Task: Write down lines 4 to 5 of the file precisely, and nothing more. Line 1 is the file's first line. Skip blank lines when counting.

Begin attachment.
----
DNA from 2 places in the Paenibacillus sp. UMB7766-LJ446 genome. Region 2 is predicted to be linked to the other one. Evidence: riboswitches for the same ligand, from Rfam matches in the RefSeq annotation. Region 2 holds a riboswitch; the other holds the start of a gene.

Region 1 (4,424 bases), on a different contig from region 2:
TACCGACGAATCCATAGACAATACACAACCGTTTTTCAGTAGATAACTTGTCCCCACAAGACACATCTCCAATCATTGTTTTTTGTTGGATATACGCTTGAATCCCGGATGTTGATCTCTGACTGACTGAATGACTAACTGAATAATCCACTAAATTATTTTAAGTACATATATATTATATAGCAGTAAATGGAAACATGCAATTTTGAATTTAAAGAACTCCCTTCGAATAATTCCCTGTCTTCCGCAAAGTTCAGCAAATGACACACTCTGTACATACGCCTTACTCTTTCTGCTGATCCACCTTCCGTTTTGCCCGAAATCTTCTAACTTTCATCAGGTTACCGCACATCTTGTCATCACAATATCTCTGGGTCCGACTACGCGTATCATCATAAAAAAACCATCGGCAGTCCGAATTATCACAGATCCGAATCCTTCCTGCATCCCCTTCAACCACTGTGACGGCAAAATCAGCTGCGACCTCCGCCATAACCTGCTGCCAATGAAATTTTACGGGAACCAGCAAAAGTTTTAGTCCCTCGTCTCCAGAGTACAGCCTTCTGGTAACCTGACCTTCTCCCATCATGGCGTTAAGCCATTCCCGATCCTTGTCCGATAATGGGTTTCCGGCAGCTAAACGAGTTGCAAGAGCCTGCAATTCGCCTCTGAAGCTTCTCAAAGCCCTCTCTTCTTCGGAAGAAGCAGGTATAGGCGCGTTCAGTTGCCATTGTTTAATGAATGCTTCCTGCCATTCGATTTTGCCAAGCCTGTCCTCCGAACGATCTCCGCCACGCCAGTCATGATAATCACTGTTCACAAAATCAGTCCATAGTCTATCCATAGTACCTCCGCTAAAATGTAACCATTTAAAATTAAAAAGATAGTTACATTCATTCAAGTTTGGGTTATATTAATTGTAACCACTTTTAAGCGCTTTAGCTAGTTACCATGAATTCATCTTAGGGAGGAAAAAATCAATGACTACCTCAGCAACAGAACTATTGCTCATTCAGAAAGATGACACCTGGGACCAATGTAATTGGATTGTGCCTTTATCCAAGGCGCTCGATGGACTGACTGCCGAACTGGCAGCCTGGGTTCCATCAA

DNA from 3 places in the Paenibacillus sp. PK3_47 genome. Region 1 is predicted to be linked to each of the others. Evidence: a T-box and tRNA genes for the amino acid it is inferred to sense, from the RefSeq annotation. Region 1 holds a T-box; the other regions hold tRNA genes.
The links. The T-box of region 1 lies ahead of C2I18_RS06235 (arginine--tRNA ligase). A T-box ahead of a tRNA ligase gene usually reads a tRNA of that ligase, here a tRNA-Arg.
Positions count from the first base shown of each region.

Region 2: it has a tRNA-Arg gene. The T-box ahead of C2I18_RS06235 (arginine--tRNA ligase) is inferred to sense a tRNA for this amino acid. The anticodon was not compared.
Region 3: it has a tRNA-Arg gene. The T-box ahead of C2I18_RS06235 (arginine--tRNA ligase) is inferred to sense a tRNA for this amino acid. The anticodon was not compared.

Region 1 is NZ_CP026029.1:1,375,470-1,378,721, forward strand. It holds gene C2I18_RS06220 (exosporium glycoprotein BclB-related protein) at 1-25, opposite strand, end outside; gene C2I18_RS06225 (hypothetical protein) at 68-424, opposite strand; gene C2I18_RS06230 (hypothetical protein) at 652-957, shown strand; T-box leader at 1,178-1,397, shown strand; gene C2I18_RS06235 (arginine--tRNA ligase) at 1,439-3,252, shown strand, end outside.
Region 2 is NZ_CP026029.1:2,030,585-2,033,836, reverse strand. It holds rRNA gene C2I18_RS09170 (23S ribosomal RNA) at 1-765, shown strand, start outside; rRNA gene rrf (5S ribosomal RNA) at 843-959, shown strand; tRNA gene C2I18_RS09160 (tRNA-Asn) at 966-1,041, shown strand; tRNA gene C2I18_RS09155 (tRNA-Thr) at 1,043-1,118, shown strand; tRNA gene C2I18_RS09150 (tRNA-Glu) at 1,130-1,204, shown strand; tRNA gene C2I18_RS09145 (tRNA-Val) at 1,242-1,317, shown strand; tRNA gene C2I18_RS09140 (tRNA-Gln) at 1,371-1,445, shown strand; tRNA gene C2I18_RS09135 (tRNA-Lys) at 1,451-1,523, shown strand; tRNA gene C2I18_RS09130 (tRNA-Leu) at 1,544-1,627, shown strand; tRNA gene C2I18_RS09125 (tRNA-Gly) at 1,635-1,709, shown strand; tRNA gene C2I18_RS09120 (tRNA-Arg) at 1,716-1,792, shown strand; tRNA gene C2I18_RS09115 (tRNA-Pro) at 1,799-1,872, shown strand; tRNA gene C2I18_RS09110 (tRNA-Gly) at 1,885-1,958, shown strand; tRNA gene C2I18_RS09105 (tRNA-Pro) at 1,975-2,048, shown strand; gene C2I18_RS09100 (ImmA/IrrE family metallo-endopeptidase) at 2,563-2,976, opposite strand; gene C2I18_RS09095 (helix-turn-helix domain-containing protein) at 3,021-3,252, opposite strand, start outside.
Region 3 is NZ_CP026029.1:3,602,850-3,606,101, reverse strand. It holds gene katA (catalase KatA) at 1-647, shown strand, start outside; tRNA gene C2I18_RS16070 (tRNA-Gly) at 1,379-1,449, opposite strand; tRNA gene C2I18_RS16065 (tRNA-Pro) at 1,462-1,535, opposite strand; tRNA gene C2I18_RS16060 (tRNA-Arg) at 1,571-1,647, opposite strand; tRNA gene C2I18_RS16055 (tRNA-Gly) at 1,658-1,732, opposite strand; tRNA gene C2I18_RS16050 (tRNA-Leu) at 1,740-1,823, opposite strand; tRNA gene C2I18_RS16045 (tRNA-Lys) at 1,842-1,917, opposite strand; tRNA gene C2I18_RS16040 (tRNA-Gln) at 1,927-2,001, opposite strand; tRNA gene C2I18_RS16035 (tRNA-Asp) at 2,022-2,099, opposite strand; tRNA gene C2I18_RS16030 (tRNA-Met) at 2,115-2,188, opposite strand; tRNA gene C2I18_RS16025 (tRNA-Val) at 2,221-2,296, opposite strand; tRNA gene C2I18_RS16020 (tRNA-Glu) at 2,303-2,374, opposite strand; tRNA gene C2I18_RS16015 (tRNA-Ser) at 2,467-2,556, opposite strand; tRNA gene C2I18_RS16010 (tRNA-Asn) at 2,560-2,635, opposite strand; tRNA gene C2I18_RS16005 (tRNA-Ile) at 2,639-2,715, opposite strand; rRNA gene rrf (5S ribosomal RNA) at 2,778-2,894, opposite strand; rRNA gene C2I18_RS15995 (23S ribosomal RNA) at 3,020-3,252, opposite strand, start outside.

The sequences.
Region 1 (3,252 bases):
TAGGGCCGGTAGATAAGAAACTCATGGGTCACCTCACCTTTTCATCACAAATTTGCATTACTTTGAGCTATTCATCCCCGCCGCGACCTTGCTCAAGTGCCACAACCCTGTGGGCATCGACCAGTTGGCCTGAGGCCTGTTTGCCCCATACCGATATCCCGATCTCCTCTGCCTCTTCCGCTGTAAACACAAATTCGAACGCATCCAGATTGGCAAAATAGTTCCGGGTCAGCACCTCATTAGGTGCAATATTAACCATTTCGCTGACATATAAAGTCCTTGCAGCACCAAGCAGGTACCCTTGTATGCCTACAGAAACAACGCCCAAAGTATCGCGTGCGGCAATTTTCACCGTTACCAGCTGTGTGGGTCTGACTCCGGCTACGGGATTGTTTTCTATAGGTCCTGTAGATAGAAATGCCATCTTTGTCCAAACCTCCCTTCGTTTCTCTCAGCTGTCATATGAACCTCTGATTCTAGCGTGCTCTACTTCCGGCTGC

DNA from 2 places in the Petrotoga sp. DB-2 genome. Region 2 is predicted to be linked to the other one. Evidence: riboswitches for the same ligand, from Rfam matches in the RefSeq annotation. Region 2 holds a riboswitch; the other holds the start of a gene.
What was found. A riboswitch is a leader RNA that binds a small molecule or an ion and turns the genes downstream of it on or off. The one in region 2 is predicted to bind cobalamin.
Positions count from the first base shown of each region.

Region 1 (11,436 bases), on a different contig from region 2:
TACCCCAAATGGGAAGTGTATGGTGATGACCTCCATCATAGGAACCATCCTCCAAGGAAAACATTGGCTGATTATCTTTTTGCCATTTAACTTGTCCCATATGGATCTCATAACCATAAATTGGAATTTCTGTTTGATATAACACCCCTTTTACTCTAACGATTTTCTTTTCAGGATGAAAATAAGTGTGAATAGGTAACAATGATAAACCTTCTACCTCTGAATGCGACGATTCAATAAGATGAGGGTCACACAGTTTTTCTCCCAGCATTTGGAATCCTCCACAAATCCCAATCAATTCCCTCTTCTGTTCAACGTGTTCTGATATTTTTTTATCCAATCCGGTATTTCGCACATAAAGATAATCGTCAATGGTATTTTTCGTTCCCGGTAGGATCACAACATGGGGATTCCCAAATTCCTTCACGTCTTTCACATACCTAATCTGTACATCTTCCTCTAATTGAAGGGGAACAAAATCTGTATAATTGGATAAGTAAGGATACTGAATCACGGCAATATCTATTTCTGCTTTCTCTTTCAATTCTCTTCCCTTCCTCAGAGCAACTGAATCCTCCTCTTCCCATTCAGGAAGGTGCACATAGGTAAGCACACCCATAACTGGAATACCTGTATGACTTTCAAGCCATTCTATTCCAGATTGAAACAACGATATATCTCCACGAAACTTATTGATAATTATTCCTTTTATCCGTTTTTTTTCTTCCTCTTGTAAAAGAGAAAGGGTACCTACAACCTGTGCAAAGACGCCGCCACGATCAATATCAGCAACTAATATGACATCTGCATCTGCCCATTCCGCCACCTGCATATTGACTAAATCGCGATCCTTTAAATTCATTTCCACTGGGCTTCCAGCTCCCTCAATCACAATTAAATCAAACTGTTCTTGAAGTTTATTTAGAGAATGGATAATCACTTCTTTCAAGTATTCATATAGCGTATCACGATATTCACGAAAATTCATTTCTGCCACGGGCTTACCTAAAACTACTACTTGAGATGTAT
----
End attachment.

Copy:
DNA from 3 places in the Paenibacillus sp. PK3_47 genome. Region 1 is predicted to be linked to each of the others. Evidence: a T-box and tRNA genes for the amino acid it is inferred to sense, from the RefSeq annotation. Region 1 holds a T-box; the other regions hold tRNA genes.
The links. The T-box of region 1 lies ahead of C2I18_RS06235 (arginine--tRNA ligase). A T-box ahead of a tRNA ligase gene usually reads a tRNA of that ligase, here a tRNA-Arg.